Women must prove rape or face losing tax credits
Women who have a third child as the result of being raped will be forced to provide evidence of the sexual assault or face losing tax credits, under controversial plans rolled out by the government.
The reforms, first announced by George Osborne, mean women will have to prove they became pregnant after having non-consensual sex if they want to receive tax credits for a third or subsequent child.
At the summer Budget in 2015, the then-Chancellor announced that families with more than two children would no longer be able to claim child tax credit on third and subsequent children. Those changes come into force in April.
The government said some women should be exempt from the proposals, including those who had been raped.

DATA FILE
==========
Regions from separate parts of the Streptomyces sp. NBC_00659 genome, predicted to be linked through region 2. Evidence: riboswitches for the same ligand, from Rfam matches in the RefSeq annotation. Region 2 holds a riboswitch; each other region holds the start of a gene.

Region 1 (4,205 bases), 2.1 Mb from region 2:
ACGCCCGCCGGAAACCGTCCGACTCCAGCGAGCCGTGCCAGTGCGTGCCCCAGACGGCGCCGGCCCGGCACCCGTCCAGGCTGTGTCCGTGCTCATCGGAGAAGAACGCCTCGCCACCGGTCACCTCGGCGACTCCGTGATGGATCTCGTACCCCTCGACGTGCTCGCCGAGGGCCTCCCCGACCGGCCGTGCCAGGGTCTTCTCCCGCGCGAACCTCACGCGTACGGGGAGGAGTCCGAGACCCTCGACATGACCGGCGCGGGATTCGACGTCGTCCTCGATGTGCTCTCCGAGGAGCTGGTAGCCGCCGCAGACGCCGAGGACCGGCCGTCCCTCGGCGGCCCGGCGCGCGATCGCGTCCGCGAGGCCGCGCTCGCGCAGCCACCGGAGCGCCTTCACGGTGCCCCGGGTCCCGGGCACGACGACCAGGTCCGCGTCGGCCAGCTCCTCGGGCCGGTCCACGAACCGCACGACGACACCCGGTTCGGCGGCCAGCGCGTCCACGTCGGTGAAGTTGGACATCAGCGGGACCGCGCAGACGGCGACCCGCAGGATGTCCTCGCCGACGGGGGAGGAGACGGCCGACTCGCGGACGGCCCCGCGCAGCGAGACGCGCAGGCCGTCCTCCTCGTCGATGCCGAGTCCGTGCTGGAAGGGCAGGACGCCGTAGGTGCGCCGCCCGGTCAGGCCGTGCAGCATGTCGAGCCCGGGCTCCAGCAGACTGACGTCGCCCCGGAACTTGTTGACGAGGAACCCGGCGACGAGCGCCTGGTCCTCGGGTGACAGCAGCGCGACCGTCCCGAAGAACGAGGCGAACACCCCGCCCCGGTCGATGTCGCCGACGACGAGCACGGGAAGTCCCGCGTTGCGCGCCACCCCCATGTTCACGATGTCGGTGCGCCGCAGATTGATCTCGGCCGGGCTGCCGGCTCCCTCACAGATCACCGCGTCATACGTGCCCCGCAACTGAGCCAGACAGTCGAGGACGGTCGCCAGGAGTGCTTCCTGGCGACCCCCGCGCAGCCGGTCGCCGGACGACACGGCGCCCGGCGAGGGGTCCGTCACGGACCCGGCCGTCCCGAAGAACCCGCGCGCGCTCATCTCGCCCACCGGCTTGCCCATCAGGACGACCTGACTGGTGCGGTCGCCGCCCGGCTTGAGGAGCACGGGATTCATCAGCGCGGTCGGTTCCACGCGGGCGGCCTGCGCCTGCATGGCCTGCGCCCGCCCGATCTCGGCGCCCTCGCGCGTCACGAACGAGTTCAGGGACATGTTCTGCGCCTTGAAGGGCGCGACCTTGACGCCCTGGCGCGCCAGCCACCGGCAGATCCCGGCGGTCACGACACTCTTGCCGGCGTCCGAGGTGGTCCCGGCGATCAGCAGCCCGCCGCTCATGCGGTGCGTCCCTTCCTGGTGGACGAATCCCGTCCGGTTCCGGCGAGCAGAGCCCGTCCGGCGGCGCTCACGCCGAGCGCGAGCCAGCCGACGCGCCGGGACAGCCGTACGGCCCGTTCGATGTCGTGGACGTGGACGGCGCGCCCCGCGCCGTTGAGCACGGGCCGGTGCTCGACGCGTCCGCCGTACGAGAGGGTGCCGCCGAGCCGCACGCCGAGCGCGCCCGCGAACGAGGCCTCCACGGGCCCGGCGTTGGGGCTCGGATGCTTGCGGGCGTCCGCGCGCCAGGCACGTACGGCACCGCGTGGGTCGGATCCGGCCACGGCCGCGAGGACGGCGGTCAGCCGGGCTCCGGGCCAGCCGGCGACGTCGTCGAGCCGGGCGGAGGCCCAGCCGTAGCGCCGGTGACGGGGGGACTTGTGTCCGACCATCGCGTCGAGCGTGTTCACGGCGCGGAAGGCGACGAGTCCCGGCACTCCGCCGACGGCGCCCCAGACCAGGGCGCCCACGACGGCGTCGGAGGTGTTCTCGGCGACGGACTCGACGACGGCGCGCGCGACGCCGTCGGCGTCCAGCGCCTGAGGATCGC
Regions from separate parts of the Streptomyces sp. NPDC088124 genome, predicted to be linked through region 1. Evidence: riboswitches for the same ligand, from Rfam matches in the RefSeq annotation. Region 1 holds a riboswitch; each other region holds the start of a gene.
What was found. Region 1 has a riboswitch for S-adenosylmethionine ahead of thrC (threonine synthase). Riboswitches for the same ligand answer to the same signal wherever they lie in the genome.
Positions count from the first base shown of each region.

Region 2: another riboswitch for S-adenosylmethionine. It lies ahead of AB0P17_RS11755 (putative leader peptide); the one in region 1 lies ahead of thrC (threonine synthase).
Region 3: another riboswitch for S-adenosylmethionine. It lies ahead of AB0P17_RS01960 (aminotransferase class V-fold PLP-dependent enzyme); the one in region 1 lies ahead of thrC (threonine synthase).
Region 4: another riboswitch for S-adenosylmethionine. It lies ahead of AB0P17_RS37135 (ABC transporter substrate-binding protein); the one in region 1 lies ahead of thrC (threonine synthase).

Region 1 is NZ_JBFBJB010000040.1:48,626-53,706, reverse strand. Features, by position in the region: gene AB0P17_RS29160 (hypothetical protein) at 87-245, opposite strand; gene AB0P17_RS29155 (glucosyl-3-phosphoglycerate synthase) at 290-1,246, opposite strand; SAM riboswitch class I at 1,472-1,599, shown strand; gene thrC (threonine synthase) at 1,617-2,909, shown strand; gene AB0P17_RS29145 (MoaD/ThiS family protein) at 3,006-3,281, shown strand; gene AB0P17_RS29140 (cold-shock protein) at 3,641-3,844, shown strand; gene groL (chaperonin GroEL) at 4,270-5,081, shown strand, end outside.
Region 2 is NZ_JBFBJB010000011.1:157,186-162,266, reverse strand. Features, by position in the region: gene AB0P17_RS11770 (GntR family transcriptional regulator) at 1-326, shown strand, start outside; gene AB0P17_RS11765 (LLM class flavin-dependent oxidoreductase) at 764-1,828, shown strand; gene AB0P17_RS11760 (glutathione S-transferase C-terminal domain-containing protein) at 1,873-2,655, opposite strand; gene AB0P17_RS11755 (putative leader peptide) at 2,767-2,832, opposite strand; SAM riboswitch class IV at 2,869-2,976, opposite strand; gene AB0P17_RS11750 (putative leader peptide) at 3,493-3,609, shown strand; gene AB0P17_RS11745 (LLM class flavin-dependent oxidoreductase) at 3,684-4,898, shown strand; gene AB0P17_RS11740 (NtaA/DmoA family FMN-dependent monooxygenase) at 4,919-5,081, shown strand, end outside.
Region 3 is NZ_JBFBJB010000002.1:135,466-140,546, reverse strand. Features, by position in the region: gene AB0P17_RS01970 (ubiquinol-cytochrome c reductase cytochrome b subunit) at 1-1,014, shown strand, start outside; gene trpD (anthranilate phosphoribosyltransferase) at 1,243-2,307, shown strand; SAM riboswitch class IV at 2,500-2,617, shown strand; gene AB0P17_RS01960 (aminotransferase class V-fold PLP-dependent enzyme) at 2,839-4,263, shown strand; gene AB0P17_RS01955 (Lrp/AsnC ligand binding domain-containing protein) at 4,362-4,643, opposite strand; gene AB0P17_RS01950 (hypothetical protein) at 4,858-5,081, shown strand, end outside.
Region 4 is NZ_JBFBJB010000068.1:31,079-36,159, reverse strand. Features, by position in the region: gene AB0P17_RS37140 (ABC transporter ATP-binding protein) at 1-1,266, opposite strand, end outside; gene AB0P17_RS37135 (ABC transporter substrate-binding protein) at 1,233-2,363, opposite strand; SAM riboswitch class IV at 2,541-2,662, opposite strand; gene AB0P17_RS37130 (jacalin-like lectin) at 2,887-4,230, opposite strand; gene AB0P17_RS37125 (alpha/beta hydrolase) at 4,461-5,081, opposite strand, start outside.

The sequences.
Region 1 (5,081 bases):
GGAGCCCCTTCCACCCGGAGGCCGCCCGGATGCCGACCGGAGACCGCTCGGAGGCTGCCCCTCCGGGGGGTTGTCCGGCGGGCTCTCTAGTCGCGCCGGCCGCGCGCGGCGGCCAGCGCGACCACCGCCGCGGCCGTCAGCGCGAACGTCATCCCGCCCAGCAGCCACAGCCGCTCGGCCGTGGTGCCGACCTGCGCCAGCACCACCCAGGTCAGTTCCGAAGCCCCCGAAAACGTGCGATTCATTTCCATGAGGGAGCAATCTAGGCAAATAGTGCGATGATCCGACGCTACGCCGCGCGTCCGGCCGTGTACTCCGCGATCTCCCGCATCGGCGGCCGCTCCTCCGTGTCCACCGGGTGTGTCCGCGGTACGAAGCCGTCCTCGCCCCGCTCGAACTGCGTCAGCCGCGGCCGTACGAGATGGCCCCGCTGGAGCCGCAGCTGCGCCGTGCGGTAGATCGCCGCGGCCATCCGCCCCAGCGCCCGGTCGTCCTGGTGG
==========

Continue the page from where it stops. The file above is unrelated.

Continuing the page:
Now it is pressing ahead with the plan that will require women to report their ordeal to a third party, such as a GP or social worker, before their tax credit claim is processed.
The proposal states: "Evidence from this professional third party, demonstrating that the claimant's circumstances are consistent with those of a person who has had intercourse without consenting to it (at a time when the conception of her third or subsequent child might have resulted), will normally be used to determine eligibility for the exception.
"Thus women are not placed in the position of having to give details about the rape to DWP (Department for Work and Pensions) or HMRC (HM Revenue and Customs) officials and eligibility can be met without a conviction or any judicial finding."
There will be no time limit on when the report must be made and third or subsequent children conceived in coercive relationships will also be exempt, but not if the woman is still living with a partner who could financially benefit from the abuse.